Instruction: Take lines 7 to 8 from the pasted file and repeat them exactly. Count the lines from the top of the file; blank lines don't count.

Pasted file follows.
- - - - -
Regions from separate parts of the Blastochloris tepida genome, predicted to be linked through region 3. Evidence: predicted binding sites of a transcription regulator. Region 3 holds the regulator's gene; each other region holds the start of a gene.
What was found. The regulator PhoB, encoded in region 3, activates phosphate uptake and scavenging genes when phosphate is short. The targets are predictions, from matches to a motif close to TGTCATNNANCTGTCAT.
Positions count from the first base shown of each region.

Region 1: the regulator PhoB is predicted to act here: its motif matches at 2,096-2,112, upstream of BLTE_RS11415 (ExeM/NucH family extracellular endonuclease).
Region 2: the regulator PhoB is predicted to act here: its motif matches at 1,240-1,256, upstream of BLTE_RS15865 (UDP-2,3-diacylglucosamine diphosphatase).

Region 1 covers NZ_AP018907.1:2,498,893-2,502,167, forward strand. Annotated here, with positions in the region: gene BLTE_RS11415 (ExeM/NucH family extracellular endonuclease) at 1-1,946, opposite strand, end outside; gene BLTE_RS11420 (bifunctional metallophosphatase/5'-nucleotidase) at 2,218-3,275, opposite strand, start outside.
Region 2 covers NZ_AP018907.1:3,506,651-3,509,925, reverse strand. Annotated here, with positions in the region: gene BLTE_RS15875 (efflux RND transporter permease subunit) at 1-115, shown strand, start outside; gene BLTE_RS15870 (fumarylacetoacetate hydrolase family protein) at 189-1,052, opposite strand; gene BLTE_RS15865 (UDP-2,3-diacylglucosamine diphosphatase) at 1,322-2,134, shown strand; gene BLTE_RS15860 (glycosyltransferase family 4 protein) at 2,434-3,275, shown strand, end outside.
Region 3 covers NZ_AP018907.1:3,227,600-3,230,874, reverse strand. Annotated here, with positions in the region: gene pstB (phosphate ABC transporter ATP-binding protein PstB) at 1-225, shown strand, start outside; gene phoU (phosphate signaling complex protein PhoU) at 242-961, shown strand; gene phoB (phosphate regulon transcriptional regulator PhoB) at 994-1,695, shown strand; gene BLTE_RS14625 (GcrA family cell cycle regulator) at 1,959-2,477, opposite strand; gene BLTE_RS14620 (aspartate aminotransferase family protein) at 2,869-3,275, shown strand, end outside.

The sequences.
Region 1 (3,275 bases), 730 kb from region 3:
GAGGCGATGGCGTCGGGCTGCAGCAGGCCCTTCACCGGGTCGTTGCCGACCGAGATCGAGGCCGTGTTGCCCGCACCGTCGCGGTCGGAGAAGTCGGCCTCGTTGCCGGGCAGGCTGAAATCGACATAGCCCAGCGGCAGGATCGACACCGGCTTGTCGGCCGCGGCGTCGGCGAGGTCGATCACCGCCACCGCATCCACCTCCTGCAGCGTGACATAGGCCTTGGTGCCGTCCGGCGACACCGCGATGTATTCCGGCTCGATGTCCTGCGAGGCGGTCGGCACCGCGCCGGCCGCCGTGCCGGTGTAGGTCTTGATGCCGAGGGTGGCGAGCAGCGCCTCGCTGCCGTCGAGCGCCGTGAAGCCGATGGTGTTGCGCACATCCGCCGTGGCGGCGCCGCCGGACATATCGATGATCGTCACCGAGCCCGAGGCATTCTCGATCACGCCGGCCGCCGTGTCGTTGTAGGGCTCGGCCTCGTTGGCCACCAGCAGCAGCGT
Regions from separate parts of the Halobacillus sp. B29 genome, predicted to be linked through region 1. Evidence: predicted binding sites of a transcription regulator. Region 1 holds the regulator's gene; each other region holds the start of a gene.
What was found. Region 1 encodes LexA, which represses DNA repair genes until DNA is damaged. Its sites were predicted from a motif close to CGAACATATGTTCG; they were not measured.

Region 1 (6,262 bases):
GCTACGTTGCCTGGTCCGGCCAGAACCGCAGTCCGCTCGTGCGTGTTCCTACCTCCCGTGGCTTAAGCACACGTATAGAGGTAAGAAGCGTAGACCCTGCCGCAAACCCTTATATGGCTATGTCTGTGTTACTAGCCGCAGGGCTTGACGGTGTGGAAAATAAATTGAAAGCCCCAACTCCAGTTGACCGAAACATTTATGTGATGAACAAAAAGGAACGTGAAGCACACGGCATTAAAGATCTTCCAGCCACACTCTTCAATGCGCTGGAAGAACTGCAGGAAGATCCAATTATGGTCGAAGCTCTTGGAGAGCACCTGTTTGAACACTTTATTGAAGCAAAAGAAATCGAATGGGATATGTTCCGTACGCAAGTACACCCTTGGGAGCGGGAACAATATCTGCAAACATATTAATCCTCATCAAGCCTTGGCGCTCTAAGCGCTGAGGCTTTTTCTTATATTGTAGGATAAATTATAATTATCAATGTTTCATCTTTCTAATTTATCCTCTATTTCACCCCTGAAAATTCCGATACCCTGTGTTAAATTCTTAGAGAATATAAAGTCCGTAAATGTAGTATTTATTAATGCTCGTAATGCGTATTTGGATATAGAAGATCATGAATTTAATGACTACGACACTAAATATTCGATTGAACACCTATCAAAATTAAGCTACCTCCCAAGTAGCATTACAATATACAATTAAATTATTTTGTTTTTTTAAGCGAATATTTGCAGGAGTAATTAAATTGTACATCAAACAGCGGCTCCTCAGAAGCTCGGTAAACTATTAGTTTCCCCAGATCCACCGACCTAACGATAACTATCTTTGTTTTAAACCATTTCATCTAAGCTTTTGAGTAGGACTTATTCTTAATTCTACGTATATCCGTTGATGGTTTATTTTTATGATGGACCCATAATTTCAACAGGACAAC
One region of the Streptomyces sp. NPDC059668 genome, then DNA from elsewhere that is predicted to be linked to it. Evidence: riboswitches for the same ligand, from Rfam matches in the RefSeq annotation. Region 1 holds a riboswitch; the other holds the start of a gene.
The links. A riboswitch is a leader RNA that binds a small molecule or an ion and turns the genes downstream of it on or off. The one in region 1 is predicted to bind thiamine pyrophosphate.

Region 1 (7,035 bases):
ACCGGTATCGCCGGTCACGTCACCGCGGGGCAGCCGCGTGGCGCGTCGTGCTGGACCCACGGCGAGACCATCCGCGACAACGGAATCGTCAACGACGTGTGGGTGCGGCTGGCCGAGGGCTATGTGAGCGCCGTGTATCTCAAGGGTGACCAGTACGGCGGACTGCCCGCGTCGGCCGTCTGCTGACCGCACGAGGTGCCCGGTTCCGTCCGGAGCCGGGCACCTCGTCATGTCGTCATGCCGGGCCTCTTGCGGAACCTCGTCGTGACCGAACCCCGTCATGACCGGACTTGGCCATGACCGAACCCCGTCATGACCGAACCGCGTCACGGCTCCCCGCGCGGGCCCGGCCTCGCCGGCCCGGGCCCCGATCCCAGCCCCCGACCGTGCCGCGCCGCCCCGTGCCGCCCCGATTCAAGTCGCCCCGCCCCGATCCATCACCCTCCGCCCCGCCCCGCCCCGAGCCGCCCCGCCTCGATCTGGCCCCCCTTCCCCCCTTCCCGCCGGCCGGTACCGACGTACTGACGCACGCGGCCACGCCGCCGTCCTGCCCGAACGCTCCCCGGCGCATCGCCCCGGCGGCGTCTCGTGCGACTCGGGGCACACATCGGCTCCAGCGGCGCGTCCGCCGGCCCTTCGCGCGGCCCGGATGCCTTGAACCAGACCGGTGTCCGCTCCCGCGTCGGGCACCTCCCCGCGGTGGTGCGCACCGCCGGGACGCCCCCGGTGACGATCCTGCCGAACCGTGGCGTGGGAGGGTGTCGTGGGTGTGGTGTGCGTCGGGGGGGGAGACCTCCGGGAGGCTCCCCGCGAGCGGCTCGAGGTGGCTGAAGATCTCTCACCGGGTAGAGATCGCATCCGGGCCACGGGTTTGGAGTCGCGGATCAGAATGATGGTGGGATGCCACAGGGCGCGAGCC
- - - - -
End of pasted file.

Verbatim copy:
Region 2 covers NZ_AP018907.1:3,506,651-3,509,925, reverse strand. Annotated here, with positions in the region: gene BLTE_RS15875 (efflux RND transporter permease subunit) at 1-115, shown strand, start outside; gene BLTE_RS15870 (fumarylacetoacetate hydrolase family protein) at 189-1,052, opposite strand; gene BLTE_RS15865 (UDP-2,3-diacylglucosamine diphosphatase) at 1,322-2,134, shown strand; gene BLTE_RS15860 (glycosyltransferase family 4 protein) at 2,434-3,275, shown strand, end outside.
Region 3 covers NZ_AP018907.1:3,227,600-3,230,874, reverse strand. Annotated here, with positions in the region: gene pstB (phosphate ABC transporter ATP-binding protein PstB) at 1-225, shown strand, start outside; gene phoU (phosphate signaling complex protein PhoU) at 242-961, shown strand; gene phoB (phosphate regulon transcriptional regulator PhoB) at 994-1,695, shown strand; gene BLTE_RS14625 (GcrA family cell cycle regulator) at 1,959-2,477, opposite strand; gene BLTE_RS14620 (aspartate aminotransferase family protein) at 2,869-3,275, shown strand, end outside.